Method of making large pictures from small negatives.
The prevalent use of the Dectective Camera, and other cameras, for making pictures on small plates, has caused a demand for an apparatus whereby large pictures may be produced from such negatives
This demand has been met by the production of Anthony's New Enlarging Camera in connection with the Gelatino bromide papers.
This enlarging box is at once simple and effective. It consists of a black wooden box containing a good kerosene lamp. The sides of the box have a number of grooves that carry a slide holding a large condensing lens, O, while another slide holds the negative, N, that is to be printed.
To the outside of one end of the box is attached a sliding bellows, and an objective, E, by which the picture is enlarged and thrown upon any white surface. In a few words, the enlarging box is a small solar camera, but using artificial light instead of the sun's rays; or it is a magic lantern so arranged that no light can come out of it except that which passes through the objective.
The use of the instrument is as simple as its construction. The lamp is lighted, and then adjusted in he box so that a shadowless circle of light is projected upon a white wall or other surface, all the light being utilized by means of the reflectors situated back of the lamp. This adjustment is effected by moving the condensing lens and the lamp nearer or farther apart. It is perhaps best to place the condenser in a groove near the objective, but sufficiently far from the end of the box to allow the slide containing the negative to be inserted. Having obtained a good circle of light, now place the negative in the slide and adjust the slide in the box so that it is between the condensing lens and the objective, and as close to former as may be. By means of the objective a good focus is now obtained, and we are ready for an enlargement
With this apparatus and an artificial light, of course rapid-printing paper is necessary. The cap is placed on the objective, and by the aid of red light a piece of the gelatino bromide paper is adjusted on the surface where the image was projected from the enlarging box. This part of the operation maybe assisted by removing the cap from the objective and placing a piece of ruby glass before it, allowing the image to fall on the paper through the ruby glass. A simple and effective way of' holding the paper is to tack two common wooden laths upon a board in such a way that they will serve to hold the paper along two of its longer sides, in which case the board must be used to focus upon.
The exposure necessary will depend upon the density and character of the negative. With a medium density in a portrait negative, one minute appears sufficient, but something also depends upon the paper used, these of English manufacture being rather slow. With a little care and this little contrivance much pleasure and success are attainable in enlarging pictures from small negatives.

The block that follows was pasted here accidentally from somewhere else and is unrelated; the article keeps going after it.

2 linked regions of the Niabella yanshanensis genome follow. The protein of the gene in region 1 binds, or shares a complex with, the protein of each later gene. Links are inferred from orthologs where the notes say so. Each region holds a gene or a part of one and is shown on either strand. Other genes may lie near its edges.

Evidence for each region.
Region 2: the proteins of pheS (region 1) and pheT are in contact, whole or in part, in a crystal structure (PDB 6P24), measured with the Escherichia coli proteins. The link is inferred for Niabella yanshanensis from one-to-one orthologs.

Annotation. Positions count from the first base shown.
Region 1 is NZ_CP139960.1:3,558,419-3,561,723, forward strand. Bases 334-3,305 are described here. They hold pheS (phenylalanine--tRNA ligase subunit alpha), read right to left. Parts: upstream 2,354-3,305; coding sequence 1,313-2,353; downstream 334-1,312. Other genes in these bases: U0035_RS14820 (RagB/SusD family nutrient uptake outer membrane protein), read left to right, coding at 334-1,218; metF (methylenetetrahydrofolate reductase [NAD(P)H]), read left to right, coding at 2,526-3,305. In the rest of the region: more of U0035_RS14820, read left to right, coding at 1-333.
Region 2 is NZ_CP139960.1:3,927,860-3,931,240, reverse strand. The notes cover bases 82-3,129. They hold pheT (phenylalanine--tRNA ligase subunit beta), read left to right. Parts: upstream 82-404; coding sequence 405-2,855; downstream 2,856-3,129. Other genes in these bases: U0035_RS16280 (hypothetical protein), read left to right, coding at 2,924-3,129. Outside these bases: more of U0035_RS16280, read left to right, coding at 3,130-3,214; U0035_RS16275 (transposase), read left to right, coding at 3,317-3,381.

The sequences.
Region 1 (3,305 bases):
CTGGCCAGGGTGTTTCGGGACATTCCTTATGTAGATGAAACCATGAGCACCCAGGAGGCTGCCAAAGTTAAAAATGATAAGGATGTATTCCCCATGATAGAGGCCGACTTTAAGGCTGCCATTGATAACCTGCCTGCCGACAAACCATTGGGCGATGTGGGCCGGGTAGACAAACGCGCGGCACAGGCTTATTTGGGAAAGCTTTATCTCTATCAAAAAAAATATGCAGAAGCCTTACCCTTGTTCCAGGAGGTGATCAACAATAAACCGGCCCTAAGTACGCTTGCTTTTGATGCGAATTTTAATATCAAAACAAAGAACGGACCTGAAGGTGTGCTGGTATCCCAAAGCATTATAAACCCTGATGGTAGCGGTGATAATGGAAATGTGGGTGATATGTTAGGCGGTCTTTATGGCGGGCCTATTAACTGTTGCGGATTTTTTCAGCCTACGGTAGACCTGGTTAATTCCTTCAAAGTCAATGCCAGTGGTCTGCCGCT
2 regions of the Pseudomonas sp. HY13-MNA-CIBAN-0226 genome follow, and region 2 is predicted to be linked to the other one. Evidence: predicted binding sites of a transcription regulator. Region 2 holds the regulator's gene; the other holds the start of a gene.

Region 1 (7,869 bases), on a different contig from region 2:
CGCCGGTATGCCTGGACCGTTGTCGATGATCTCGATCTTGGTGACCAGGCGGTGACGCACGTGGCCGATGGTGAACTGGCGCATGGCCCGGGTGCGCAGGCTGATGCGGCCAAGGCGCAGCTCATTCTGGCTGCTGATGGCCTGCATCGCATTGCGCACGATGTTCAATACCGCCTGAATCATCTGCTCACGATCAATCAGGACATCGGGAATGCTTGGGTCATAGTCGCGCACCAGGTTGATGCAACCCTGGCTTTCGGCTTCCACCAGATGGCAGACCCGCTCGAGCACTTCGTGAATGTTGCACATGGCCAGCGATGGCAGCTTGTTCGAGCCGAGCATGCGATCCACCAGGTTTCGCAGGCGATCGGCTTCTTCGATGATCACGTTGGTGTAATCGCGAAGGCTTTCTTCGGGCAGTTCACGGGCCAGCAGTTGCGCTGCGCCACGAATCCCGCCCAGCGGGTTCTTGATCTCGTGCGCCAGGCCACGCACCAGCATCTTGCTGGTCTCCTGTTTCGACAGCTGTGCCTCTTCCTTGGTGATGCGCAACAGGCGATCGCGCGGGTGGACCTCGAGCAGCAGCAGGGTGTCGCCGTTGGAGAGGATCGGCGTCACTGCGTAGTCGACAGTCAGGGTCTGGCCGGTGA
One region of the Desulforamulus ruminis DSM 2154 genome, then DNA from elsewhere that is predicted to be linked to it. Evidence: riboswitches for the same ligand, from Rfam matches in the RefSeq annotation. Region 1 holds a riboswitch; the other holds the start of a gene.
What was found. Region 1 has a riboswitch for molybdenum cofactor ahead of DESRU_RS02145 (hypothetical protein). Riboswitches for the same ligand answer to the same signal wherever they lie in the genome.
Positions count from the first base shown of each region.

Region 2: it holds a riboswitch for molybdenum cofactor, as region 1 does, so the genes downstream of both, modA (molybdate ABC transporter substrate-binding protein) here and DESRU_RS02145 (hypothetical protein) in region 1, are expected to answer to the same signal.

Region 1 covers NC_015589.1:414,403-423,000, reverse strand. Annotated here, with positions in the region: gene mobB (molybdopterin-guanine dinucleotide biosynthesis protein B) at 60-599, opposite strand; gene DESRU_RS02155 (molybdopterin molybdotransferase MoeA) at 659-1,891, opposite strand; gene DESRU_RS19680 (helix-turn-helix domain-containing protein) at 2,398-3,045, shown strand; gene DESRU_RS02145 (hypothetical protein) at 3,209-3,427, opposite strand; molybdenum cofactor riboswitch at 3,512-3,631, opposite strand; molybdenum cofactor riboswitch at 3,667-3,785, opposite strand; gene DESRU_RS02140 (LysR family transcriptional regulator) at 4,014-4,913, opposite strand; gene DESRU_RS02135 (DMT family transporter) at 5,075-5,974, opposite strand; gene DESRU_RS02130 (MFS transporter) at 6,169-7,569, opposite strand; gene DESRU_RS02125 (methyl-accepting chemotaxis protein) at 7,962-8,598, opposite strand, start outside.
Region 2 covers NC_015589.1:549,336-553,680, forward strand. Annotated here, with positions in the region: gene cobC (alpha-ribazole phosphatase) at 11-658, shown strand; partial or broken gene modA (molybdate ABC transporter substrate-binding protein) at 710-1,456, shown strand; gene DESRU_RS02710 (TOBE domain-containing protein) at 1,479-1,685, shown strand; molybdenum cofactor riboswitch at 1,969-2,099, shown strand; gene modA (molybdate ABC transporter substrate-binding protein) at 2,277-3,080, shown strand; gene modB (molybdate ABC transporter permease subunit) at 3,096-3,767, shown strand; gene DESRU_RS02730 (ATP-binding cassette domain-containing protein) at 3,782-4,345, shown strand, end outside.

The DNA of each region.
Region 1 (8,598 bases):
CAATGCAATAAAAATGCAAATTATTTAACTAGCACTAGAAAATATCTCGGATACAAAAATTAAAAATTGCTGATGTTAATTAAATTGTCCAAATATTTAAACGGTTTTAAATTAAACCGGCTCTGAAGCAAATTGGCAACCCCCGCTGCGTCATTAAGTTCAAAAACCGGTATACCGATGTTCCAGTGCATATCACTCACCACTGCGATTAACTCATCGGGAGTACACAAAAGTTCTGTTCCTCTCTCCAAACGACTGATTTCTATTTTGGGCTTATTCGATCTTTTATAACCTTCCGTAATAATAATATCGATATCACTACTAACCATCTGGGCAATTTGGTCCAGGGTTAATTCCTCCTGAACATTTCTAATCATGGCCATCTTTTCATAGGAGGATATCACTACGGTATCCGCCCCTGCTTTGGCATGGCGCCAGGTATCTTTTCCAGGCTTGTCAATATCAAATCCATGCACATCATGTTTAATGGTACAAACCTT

The use of the new "tooth" surface printing paper admits of the application of crayons to the enlargements.
By substituting the lime or the magnesium light for the kerosene lamps, pictures may be printed by the collodio chloride process upon a variety of uneven surfaces, such as plaques, plate, saucers, pots, etc., etc.
In fact, this instrument might very easily be converted into a solar camera by fixing it in a window and adjusting a mirror outside that would reflect the sun's rays into the condenser within the box.
Having coated a plate with the common negative collodion and excited it in the usual nitrate of silver negative bath, expose it to the light for about a second at the door of the dark room, wash it and then apply to the surface as a wash a solution of
Iodide of potassium.................16 grains.
Bromide of potassium................8 "
The plate is now ready for exposure in the enlarging camera; the lime or the magnesium light being sufficiently powerful for the purpose. On its removal from the camera the plate is washed, immersed for a brief period in the nitrate of silver bath, or otherwise treated with a solution of this salt, after which the image is developed by the ordinary developing solution for wet plates. In this way is obtained an enlarged negative from a small one without the necessity of an intermediary transparency.
The discovery that certain of the per salts of iron when exposed to light undergo decomposition and are reduced to proto salts, is attributed to Sir John Her-schell. But we are indebted to Poitevin for numerous interesting developments in this department.
For instance, the per-chloride so exposed becomes reduced to iheproto-chloride; or, as Von Monckhoven more appropriately remarks, to the state of oxy-chlor-ide. For this purpose the sesqui-chloride must be quite neutral. The ammonia tartrate, potassa tartrate and the ammonia citrate of iron are much more sensitive to light than the sesqui-chloride, and the latter salt (ammonia citrate) most of 311.
The image formed by means of these salts is much fainter than that with the chloride of silver; but it can be intensified by the application of other metallic salts.
The mode of operation consists in floating the paper on the solutions in question in the dark room, in allowing them to dry, and then exposing them afterward beneath a negative, as usual with paper prepared with chloride of silver.